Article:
4 Proof. The angles 1 and 3 are supplementary so that m( 1) + m( 3) = 180. Similarly, the angles 2 and 3 are supplementary so that m( 2)+m( 3) = 180. Thus, m( 1)+m( 3) = m( 2)+m( 3). Subtracting m( 3) from both sides of the equation gives m( 1) = m( 2). A similar argument shows that m( 3) = m( 4) Angles Associated with Parallel Lines If two lines k and l are parallel then a line m as shown in Figure 38.5 is called a transversal line. In this case, there are 8 angles determined by these three lines numbered 1 through 8. Figure 38.5 Angles 1 and 6 as well as angles 4 and 5 are called alternate interior angles. The following theorem shows that any pair of alternate interior angles are congruent. Theorem 38.2 Any pair of alternate interior angles have the same measure. Proof. We will show that m( 4) = m( 5). The other equality is similar. According to Figure 38.6 we have the following equalities: m( c) + m( 5) = 90 and m( 4)+m( c) = 90. Thus, m( c)+m( 5) = m( 4)+m( c). Subtracting m( c) from both sides we obtain m( 4) = m( 5) Figure
5 Now, going back to Figure 38.5, the angles 1 and 8; 2 and 5; 3 and 6; 4 and 7 are called corresponding angles. Every pair of corresponding angles are congruent as shown in the next theorem. Theorem 38.3 Corresponding angles have the same measure. Proof. We will just show that m( 2) = m( 5). By the vertical angles theorem we have m( 2) = m( 4). By the alternate interior angles theorem we have m( 4) = m( 5). From these two equalities we conclude that m( 2) = m( 5) Sum of the Measures of the Interior Angles of a Triangle As an application to the results of the previous paragraph, we show that the sum of the measures of the interior angles of a triangle is 180. To see this, let s consider a triangle with vertices A, B, and C and interior angles 1, 2, and 3 as shown in Figure 38.7(a). At A draw a line parallel to the line segment BC. Then using the corresponding angles theorem we can draw Figure 38.7(b) which shows that as required. m( 1) + m( 2) + m( 3) = 180 Practice Problems Figure 38.7 Problem 38.1 Using Figure 38.5 show that m( 1) + m( 5) =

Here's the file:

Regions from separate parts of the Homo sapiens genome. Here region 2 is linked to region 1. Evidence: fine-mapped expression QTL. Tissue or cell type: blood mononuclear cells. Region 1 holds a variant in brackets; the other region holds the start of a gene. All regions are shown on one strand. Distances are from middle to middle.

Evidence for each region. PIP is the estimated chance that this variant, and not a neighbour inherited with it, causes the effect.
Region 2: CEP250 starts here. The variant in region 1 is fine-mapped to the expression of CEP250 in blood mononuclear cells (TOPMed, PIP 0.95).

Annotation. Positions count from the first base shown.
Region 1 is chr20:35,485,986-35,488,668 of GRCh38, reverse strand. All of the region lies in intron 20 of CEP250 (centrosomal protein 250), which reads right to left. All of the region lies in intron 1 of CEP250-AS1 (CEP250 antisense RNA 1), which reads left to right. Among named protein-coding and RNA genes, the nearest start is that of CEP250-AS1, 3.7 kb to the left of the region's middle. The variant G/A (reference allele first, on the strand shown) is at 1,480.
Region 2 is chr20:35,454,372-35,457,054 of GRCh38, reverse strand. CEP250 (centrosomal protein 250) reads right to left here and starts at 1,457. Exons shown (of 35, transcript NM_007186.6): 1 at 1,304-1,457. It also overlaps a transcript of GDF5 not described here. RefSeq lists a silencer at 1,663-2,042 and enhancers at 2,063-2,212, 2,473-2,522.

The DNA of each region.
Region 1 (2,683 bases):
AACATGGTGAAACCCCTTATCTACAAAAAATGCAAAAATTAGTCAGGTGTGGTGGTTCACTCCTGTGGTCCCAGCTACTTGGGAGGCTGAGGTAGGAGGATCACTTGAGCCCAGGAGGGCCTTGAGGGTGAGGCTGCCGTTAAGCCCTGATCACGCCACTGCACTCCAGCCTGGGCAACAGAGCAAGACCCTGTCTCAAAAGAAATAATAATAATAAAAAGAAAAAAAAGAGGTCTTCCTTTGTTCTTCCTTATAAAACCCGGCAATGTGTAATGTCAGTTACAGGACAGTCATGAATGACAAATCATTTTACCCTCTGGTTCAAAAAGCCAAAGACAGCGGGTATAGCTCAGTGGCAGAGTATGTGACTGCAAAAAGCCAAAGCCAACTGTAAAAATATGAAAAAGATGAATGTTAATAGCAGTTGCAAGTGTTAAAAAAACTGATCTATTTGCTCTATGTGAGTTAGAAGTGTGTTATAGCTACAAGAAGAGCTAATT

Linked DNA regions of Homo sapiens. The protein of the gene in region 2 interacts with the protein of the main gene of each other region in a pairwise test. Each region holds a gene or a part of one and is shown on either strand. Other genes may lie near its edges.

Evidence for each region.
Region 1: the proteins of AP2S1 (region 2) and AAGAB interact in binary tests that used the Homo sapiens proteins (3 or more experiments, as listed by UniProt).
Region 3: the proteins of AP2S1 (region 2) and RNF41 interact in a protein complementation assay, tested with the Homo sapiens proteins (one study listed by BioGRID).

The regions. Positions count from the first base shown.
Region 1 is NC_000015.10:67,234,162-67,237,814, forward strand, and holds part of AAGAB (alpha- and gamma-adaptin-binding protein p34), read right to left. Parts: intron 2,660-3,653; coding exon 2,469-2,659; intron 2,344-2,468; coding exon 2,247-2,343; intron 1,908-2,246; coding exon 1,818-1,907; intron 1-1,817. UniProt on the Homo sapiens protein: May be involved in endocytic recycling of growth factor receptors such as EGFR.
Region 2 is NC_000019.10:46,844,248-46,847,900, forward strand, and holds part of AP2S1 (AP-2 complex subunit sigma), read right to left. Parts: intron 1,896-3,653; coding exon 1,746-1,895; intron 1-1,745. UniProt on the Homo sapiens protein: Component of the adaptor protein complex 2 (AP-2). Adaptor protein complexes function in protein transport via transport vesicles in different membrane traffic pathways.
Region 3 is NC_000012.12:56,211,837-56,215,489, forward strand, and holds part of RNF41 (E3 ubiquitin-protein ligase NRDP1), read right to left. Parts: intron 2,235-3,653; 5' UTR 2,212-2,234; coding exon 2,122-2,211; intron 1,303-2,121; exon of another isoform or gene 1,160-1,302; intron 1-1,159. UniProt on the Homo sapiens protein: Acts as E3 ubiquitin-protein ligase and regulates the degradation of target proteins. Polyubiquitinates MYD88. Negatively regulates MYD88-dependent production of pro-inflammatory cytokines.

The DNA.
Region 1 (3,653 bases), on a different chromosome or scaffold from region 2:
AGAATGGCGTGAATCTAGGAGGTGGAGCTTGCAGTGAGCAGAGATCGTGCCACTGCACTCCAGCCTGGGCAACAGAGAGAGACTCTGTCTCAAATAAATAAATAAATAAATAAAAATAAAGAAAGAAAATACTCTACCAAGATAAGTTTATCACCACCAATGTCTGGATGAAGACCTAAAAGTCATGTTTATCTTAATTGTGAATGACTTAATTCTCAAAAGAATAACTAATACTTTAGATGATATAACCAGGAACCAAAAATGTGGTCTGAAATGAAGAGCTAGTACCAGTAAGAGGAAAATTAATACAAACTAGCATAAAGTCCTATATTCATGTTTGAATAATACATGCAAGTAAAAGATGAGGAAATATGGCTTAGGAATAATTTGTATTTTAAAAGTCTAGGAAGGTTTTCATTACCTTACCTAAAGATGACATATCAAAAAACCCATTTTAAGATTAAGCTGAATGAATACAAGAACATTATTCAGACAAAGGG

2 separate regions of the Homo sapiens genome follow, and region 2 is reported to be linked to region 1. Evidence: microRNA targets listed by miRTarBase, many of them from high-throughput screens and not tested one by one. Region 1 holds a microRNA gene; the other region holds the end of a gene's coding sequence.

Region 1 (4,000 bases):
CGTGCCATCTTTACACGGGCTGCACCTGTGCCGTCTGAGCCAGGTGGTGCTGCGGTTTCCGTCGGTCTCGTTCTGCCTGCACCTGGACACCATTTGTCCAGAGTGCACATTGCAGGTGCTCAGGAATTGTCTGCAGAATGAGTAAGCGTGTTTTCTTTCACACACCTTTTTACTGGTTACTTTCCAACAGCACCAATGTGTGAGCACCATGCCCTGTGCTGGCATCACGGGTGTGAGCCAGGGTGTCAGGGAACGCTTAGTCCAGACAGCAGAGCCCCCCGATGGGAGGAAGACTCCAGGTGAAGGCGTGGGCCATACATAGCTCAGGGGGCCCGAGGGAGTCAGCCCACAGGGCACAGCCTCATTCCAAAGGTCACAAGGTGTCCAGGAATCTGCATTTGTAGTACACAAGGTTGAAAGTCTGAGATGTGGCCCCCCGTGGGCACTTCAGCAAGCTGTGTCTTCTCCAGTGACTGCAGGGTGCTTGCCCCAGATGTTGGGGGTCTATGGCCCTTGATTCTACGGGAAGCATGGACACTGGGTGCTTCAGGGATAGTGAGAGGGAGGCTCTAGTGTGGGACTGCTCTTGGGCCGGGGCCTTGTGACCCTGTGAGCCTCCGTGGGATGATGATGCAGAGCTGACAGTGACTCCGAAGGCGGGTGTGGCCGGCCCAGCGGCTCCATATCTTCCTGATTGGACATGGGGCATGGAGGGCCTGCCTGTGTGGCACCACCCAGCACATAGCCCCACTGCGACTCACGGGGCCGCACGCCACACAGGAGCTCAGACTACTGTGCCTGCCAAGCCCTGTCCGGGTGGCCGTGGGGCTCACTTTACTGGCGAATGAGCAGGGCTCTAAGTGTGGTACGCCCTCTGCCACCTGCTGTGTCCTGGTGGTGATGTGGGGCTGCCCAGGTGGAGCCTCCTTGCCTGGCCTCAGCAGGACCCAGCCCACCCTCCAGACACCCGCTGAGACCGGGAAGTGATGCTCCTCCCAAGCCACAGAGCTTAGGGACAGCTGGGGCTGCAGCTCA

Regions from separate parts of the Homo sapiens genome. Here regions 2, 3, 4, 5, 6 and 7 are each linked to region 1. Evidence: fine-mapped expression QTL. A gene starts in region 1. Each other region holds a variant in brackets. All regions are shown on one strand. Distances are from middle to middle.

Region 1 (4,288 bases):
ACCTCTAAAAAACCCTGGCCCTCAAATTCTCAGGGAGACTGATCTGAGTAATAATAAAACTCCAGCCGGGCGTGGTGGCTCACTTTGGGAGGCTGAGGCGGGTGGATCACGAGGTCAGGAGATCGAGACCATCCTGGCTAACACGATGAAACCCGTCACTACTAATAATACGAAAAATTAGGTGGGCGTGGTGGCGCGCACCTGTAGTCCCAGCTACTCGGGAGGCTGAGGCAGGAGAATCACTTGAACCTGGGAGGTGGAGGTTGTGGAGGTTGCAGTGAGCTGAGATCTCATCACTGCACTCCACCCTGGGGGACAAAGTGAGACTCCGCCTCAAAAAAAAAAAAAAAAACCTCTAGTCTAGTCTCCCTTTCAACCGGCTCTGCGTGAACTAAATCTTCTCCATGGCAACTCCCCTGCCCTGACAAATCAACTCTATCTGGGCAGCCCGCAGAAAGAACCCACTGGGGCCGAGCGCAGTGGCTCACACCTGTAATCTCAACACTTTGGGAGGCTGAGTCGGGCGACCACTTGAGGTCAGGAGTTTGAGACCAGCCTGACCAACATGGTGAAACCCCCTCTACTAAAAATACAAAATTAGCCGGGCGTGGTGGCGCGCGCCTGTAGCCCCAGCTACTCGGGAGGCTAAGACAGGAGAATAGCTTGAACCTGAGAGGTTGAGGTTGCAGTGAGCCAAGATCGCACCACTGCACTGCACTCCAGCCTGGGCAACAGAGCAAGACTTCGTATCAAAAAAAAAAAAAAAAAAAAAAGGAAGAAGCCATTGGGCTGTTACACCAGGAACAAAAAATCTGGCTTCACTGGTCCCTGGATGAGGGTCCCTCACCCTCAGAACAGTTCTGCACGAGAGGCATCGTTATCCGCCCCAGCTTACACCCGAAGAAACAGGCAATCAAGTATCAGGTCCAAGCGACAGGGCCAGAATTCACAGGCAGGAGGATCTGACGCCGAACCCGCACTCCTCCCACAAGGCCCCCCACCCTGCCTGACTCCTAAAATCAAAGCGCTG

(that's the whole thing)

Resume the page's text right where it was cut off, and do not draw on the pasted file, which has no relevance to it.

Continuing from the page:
6 Problem 38.2 (a) How many angles are shown in the following figure? (b) How many are obtuse? (c) How many are acute? Problem 38.3 Find the missing angle in the following triangle. Problem 38.4 In the figure below, m( BF C) = 55, m( AF D) = 150, m( BF E) = 120. Determine the measures of m( AF B) and m( CF D). Problem 38.5 In the following figure m( 1) = m( 2) 2 9. Determine m( 1) and m( 2). 6
7 Problem 38.6 Angles 3 and 8; 2 and 7 in Figure 38.5 are called alternate exterior angles. Show that m( 3) = m( 8). Problem 38.7 Following are the measures of A, B, C. Can a triangle ABC be made that has the given angles? Explain. (a) m( A) = 36, m( B) = 78, m( C) = 66. (b) m( A) = 124, m( B) = 56, m( C) = 20. (c) m( A) = 90, m( B) = 74, m( C) = 18. Problem 38.8 In the following figure AO is perpendicular to CO. If m( AOD) = 165 and m( BOD) = 82, determine the measures of AOB and BOC. Problem 38.9 In the figure below, find the measures of 1, 2, 3, and 4. Problem (a) How is a line segment different from a line? (b) What is the vertex of the angle P AT? (c) How is AB different from AB? 7
8 Problem A fourth grader thinks that m( A) is greater than m( B). (a) Why might the child think this? (b) How could you put the angles together to show that m( A) < m( B)? Problem In the figure below (a) name two supplementary angles (b) name two complementary angles. Problem An angle measures 20. What is the measure of (a) its supplement? (b) its complement? Problem True or false? If false give an example. (a) All right angles are congruent. (b) Two complementary angles are congruent. (c) Two supplementary angles are congruent. Problem Find the measures of the angles in the following figure. 8
9 Problem How many degrees does the minute hand of a clock turn through (a) in sixty minutes? (b) in five minutes? (c) in one minute? Problem How many degrees does the hour hand of a clock turn through (a) in sixty minutes? (b) in five minutes? Problem Find the angle formed by the minute and hour hands of a clock at these times. (a) 3:00 (b) 6:00 (c) 4:30 (d) 10:20 Problem Determine the measures of the interior angles. Problem (a) Can a triangle have two obtuse angles? Why? (b) Can a triangle have two right angles? Why? (c) Can a triangle have two acute angles? Problem A hiker started heading due north, then turned to the right 38, then turned to the left 57, and next turned right 9. To resume heading north, what turn must be made? 9